How much does it cost to Candy paint a car? Candy paint jobs are more expensive because they are more difficult to do. There are typically more coats of paint to be sprayed, and more products to buy. Candy paint cannot be applied in a single stage. There is always at least a base coat over the primer, then the candy and a clear coat over that. Typical costs are about $400 for base and candy paint and activators, plus $100-150 for your clear coat and activator, if you are doing it yourself. To have a professional do it you can pay from $2500 up to $10,000 depending on how complicated the paint job is.

    What's the best spray gun to use when applying Candy paint? To apply Eastwood Candeez use a HVLP gun with a 1.2-1.4mm tip, or a conventional gun with a 1.4-1.6mm tip. More important that what gun you use however is having it set up correctly to get a consistent spay pattern. Then it all comes down to keeping an even distance and speed as you spray so as not to end up with streaks or spots where the tint is darker.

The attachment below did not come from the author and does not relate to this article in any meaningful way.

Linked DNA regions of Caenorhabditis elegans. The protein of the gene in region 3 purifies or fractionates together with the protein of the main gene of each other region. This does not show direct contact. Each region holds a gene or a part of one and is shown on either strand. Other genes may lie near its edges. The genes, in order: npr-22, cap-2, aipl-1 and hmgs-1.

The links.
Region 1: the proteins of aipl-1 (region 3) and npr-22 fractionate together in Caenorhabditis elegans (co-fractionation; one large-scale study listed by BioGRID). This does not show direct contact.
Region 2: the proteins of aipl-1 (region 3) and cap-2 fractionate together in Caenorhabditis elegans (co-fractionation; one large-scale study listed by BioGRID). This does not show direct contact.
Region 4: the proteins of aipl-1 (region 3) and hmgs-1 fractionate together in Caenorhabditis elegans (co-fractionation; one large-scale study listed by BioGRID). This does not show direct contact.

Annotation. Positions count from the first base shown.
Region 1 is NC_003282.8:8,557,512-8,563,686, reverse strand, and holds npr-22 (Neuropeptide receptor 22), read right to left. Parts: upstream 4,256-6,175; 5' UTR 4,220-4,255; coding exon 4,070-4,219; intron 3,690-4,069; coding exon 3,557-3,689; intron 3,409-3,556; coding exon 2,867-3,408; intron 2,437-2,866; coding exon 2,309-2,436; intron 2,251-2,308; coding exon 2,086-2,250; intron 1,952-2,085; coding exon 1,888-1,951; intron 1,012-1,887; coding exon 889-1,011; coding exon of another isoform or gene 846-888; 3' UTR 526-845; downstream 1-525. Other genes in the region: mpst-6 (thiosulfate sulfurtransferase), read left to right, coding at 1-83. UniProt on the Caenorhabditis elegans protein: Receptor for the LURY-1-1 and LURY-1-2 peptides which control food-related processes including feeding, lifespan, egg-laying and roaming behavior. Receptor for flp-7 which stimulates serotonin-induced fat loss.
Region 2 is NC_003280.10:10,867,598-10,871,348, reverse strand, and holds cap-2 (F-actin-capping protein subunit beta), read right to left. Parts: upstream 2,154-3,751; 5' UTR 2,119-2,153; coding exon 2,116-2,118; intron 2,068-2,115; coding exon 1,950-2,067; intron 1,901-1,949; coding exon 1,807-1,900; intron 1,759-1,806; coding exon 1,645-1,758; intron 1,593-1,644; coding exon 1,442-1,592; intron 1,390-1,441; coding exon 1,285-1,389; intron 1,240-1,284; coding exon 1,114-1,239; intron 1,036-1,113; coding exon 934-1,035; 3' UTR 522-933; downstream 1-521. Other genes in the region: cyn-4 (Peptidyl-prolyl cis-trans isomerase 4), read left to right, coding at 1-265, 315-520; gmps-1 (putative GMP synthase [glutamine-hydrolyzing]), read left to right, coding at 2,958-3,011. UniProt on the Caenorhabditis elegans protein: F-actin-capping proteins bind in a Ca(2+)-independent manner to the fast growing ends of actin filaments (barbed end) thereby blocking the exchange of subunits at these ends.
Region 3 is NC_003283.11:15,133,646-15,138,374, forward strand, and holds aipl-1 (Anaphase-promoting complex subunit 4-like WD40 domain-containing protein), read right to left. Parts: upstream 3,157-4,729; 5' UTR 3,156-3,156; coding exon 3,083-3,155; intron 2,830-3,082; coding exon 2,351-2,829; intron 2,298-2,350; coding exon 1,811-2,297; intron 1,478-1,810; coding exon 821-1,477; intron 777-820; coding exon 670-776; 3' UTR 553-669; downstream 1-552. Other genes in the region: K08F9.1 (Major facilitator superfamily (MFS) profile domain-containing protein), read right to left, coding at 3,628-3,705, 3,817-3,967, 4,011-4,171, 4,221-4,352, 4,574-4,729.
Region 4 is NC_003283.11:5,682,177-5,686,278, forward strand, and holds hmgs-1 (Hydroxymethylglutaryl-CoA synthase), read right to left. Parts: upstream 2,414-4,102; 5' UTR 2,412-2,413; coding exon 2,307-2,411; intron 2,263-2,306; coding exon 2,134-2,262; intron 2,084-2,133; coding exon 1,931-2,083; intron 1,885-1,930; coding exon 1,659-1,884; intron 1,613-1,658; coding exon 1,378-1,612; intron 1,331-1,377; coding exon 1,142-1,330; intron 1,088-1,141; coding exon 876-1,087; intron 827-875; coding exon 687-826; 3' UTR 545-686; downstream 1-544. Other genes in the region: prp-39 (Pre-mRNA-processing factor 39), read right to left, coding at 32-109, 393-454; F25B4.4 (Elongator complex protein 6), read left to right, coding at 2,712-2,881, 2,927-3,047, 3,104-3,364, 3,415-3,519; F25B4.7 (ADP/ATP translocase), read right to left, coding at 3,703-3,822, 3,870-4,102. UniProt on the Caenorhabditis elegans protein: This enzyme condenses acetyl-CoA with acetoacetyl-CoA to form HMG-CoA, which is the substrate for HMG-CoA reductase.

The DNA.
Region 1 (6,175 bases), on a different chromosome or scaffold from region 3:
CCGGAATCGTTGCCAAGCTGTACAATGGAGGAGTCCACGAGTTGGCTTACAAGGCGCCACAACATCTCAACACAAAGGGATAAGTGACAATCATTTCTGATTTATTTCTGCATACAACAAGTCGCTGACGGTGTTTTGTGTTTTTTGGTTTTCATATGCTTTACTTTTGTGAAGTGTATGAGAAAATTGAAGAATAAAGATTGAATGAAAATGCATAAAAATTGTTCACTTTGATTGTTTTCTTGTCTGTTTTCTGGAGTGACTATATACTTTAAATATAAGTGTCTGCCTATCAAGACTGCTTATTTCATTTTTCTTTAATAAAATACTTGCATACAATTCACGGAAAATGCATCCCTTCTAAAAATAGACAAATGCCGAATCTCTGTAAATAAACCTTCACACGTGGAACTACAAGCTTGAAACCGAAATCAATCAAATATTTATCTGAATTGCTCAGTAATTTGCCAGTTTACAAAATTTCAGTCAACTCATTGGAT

How many coats of Candy paint provide the best results? Once you have the base coat apply at least 5 thin coats of candy color, more if you want a darker, less translucent look. Then apply a final clear coat over that.

    Which primer should I use for Candy paints? With Eastwood Candeez the preferred primer is the 2k Urethane for best intercoat adhesion. The base coat goes between the candy and the primer so color is not much of a concern.

    What's the best way to clean and maintain candy paint? Candy paint in the past has not been stable if left under the UV rays of the sun for too long. Modern clear coats are much more UV resistant, but candy tints can still fade with time and UV exposure more than other non-candy paints. If you want the special color and look of it to last a long time, it is still best to park it indoors, or cover the car when it is in the sun. No other special steps need to be taken though, you can wash and wax it the same as you would any other modern base coat/clear coat paint job.

  • Powder Coating FAQ

    Powder coating is a dry painting process that uses a fine powder with the consistency of powdered sugar, and an electrical charge to coat an object. Then the piece is baked in an oven at 400+ degrees Fahrenheit to make the powder melt and flow together. Once it is cooled and cured the powder coat has formed a solid plastic coating over the entire surface that is much more durable than regular paint.